Rose turned slightly, recognizing her former fiancé, Caledon Hockley. His once-elegant tuxedo was damp and ripped from his struggles during the sinking the night before, and his usually arrogant, self-satisfied face now held what appeared to be a hint of worry and sorrow.
Rose didn't move from her place on the bench. She heard the sound of his footsteps as he walked slowly around the deck, looking at the faces of the survivors.
She turned towards him slightly, unsure of whether to make her presence known. She had fled from him the night before as he had chased herself and Jack into the depths of the sinking ship with a gun, but now she didn't know what to do. Should she go back to him, back to her old life? Or should she stay where she was, allowing him to think her dead?
If she went back with him, back to her old life, she would be warm again. She would be back in the lap of luxury, living the life she had been brought up to live.
But if she made her presence known, allowing him to take her back to her old life, she would lose the freedom she had tasted so briefly. For a few short days, she had known what hope and love and freedom were, and having known them once, she was loath to give them up again.
What did any of it matter, though, now that Jack was gone? It was him she had loved, he who had given her hope and taught her freedom. Without him, did those things mean anything? Love was gone, but hope and freedom…those were still there, tantalizingly close.
Rose didn't know what to decide, but as Cal came closer, she ducked her head slightly, pulling the blanket closer around her face and looking away. She heard the footsteps stop some distance away, then resume, moving away from her and back towards the stairs.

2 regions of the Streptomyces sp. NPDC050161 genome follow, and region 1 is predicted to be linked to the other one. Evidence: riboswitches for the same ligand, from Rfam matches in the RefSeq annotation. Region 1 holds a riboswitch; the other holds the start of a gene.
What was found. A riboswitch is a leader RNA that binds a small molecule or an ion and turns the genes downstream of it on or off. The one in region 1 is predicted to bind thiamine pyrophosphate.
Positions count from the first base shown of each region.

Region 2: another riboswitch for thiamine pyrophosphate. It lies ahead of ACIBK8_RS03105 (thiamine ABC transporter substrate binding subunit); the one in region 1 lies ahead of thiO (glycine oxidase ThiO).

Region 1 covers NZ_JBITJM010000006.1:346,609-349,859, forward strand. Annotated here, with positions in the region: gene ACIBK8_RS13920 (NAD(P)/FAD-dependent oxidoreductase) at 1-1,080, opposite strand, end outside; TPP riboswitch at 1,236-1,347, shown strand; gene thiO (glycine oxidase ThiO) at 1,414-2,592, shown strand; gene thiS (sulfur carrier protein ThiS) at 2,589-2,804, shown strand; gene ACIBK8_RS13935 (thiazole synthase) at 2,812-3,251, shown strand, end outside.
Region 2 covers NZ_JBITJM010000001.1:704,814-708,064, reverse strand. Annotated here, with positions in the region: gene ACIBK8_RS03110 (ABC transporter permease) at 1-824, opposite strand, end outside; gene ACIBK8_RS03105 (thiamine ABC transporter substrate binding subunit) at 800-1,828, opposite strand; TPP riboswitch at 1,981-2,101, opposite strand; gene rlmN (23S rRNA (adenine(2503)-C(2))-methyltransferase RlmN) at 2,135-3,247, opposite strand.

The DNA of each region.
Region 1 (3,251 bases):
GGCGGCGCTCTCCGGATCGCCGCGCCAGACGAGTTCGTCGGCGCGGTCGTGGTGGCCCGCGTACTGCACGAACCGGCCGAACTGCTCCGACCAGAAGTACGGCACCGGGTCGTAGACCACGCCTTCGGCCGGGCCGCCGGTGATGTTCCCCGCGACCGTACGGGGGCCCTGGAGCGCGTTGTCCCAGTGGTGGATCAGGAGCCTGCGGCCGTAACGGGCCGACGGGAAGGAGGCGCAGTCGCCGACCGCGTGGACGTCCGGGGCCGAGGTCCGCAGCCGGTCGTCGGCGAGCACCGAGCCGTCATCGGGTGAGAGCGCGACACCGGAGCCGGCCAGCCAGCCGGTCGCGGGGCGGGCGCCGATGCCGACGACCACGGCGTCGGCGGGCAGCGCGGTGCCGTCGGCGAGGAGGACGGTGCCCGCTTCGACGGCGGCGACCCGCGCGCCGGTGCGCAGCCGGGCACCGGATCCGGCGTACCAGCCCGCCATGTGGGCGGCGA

The blanket still hiding her face, she turned, watching as he walked up the steps and out of her life. She turned back, knowing that in that moment she had made her decision. She would never return to the life she had once known. Whatever happened, she would keep the promise she had made to Jack, and she would keep it on her own.
It was raining on the night of April eighteenth, the night the Carpathia docked in New York. As the ship came up to Pier 54, Rose stood on deck, unmindful of the rain, her gaze fixed on the Statue of Liberty. It had been a symbol of hope and freedom for millions of people before her, and would remain so for millions after. But to her, it was more.
It was a symbol of rebirth. She had been a member of the upper class, coddled, pampered—and despairing of ever being able to live the life she had dreamed of. Now, her old life was over, finished, and her new one was about to begin. Out of pain and sorrow and fear had grown resolve, and her promise to Jack was clear in her mind as an officer with a clipboard and umbrella approached her, taking down the names of the survivors.
"Can I take your name, please, luv?" he asked, pen poised to write it down.
Rose looked at him, coming to a decision. "Dawson," she told him. "Rose Dawson."
"Thank you." The officer moved along, looking for more survivors, and Rose turned her face back to the statue.
Rose DeWitt Bukater was dead, as much as if she had frozen to death that night with fifteen hundred others. She would never, could never, return to her old life, and she was dead to them now. None need ever know the truth. She was Rose Dawson now, the name that surely would have been hers had Jack survived.
Shivering, Rose dug her hands into her pockets for warmth, a confused frown crossing her face as her hand hit something cold and hard. Pulling it out, her eyes widened in surprise as she saw the Heart of the Ocean in her hand.
She looked around quickly to be sure that no one had seen, then stared at the sparkling blue gem, as blue as the eyes of the man she had loved. Tucking it back into the pocket, she wrapped her arms around herself, shivering in the cold rain.
Cal must have put the diamond in the pocket of the coat before putting it on her. It had been the diamond he had been seeking, not her, and she was glad now that she had not made her presence known and gone back with him.
Nothing would have changed if she had gone back. It would have been more of the same, and she would have been locked back up in her gilded cage.
Instead, she was free, free to live her own life and make her own destiny. No one from her old world would ever find her, and she would go on as she had promised Jack.
She put her hands in her pockets again, feeling the hard outline of the necklace. She was free now, and the diamond would serve as a reminder of Jack, and of a world that she would never be a part of again.